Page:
The revamp of the Old Granary building, which started in 2016, has been completed. The building has been refurbished specifically for the Desmond and Leah Tutu Legacy Foundation (D<LF) and is being used as office space, a peace centre, an archive centre and a museum.
An important part of the restoration was the installation of a permanent exhibition that captures the rich history of the building, and its various uses and functions. In addition, a detailed description of the restoration process and the materials have also been included.
"The Old Granary is steeped in history. If the walls could talk, you would go back in time to more than 200 years ago to get a feel for the people who lived and worked in this building. The internal spaces have not been glossed over but instead have been well preserved to showcase the building’s heritage status in its original condition. All aspects, even down to the original cracks and chips in the floor and on the walls were preserved, which is what gives this build its unique character," said the City of Cape Town's mayoral committee member for assets and facilities management James Vos.
Manuscripts and memos of Archbishop Desmond Tutu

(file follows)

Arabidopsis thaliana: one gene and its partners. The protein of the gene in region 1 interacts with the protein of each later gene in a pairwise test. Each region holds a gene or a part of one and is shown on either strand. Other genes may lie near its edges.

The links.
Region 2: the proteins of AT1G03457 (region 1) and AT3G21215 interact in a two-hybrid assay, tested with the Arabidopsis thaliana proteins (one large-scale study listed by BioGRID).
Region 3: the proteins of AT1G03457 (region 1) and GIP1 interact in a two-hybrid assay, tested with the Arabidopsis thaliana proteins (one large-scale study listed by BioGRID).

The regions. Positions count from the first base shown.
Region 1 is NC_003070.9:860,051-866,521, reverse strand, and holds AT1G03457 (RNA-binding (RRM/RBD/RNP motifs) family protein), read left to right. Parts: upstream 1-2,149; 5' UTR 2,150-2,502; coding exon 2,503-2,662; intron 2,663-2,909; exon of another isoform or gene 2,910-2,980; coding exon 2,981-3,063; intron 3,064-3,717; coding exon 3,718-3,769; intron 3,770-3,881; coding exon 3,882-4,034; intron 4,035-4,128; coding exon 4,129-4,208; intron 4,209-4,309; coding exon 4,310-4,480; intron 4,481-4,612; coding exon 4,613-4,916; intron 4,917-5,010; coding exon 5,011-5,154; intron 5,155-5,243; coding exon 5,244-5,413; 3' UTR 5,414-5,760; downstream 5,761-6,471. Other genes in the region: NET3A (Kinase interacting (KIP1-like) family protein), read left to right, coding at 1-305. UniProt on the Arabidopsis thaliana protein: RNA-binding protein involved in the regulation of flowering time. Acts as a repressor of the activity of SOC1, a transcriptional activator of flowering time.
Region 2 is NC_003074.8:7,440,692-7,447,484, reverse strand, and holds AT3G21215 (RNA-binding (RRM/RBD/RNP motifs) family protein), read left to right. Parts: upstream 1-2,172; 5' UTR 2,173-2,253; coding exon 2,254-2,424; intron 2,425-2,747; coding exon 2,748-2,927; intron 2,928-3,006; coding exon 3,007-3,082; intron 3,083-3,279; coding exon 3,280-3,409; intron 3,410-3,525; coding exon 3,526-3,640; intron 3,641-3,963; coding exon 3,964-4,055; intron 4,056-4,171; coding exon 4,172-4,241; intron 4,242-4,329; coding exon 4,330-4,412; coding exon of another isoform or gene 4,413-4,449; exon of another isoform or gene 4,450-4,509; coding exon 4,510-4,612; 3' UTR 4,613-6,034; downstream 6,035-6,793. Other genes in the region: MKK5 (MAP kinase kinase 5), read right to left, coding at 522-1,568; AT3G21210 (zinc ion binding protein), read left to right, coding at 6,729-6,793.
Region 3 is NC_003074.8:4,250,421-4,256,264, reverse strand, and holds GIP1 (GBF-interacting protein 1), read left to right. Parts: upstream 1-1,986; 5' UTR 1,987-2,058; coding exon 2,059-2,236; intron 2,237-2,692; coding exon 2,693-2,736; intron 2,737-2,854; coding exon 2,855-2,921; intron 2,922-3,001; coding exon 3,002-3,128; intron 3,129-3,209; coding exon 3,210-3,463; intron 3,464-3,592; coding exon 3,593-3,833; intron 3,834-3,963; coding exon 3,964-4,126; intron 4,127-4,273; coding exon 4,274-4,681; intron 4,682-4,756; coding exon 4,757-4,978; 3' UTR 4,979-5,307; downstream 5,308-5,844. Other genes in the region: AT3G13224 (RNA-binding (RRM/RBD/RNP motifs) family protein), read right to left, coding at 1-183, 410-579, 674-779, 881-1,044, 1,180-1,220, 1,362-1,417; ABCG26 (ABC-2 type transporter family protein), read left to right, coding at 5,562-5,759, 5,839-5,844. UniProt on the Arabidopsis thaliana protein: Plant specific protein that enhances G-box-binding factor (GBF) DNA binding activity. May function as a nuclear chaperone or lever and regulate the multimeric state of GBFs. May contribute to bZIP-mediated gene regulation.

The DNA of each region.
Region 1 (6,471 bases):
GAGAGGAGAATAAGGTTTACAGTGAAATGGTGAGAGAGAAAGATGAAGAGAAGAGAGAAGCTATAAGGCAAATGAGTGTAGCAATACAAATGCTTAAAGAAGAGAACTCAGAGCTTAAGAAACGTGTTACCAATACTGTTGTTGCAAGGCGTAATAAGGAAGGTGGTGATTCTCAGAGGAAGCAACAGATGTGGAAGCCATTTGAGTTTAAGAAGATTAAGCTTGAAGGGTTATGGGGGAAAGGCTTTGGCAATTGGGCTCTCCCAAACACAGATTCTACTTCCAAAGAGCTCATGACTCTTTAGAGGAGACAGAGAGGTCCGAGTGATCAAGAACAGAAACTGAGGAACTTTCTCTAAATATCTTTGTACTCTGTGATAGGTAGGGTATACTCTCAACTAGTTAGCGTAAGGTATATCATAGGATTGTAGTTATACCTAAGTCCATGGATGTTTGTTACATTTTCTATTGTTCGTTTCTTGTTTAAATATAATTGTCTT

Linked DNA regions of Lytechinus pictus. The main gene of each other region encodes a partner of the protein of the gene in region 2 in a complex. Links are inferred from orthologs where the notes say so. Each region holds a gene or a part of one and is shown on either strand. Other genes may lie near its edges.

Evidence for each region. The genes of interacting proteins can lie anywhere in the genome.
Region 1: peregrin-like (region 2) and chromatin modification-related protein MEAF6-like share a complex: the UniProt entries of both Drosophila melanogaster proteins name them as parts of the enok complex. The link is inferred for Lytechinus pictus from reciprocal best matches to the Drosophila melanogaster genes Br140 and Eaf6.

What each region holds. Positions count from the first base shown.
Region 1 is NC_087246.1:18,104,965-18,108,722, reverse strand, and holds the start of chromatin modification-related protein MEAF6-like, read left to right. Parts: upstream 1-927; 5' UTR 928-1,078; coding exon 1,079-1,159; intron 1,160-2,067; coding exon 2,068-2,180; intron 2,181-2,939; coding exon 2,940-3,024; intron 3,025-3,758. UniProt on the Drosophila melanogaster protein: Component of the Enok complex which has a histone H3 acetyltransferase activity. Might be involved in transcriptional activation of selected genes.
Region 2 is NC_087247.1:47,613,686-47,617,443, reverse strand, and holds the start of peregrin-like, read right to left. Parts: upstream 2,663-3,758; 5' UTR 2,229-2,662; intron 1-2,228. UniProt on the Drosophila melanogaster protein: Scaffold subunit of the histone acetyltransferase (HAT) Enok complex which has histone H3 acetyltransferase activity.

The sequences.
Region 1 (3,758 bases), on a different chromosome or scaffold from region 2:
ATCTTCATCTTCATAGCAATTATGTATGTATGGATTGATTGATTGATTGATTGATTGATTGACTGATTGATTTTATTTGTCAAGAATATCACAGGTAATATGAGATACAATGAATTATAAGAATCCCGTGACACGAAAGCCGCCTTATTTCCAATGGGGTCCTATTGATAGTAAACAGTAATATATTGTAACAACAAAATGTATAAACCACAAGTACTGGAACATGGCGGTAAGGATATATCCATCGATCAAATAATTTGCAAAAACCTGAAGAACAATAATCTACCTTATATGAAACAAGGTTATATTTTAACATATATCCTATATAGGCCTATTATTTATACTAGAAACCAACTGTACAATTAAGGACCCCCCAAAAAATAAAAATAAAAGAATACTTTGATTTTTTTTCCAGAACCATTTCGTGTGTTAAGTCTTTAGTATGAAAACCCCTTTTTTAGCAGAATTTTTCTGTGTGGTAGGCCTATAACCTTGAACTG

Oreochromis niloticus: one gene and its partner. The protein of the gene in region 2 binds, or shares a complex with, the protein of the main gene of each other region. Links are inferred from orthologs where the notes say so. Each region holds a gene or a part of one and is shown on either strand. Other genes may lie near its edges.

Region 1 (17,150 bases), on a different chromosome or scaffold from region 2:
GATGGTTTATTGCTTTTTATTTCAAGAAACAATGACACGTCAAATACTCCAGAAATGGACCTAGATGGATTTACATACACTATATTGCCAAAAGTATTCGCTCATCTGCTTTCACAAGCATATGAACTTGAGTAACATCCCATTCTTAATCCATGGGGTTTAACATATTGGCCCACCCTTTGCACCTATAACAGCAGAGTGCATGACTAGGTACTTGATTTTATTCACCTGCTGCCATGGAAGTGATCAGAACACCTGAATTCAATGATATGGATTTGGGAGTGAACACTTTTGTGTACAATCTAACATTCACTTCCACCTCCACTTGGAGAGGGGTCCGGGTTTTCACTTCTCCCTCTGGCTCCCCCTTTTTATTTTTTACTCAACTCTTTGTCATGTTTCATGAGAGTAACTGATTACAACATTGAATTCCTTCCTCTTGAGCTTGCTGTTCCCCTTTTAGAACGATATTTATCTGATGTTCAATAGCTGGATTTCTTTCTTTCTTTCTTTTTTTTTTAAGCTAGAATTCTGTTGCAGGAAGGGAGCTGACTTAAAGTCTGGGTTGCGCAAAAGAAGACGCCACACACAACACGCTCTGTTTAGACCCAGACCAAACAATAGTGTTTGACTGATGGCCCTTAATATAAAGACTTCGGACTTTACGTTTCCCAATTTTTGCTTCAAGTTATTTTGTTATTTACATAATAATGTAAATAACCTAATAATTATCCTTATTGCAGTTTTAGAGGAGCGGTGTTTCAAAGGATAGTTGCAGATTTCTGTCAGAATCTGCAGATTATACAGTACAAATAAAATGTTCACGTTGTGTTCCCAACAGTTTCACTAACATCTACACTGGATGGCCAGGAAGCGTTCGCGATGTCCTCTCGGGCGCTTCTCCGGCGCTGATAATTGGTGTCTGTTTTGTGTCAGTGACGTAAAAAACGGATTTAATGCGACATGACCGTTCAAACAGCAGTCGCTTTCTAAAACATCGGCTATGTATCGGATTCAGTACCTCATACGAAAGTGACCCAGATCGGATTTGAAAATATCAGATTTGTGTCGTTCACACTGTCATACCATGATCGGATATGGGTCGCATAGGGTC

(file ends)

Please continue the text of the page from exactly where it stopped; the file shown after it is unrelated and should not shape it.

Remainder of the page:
The foundation’s exhibition space, a permanent installation, is up and running. It displays the original hand-written manuscripts and memos of Archbishop Desmond Tutu. Additionally, the city has also installed a permanent exhibition that showcases the history of the building as it relates to the development of Cape Town. Both exhibitions flow seamlessly from one to the other and complement each other.
The Old Granary was built between 1811 and 1813 using locally made bricks that were of poor quality at the time. During the 18th and 19th century, to address the problem of poor quality, the foundations and walls were built with quarried slate that was also known as Cape Town bluestone.
During former times, the Old Granary served a variety of purposes such as a customs house for the handling of imports and exports, as a magistrate’s court, as the town granary that aimed to ensure food security at the time and provide affordable daily bread, as a women’s prison, and as a Public Works Department building that accommodated the offices of civil engineers who were responsible for the infrastructure development of the Cape’s urban landscape.
"In addition to the exhibitions, the city’s Property Management Department is in the process of preparing a tender to secure a suitable tenant for the restaurant space located at the rear of the building, which will spill out onto Longmarket Street. This tender is expected to be advertised early in the new year and will present economic opportunities for a potential entrepreneur," noted Vos.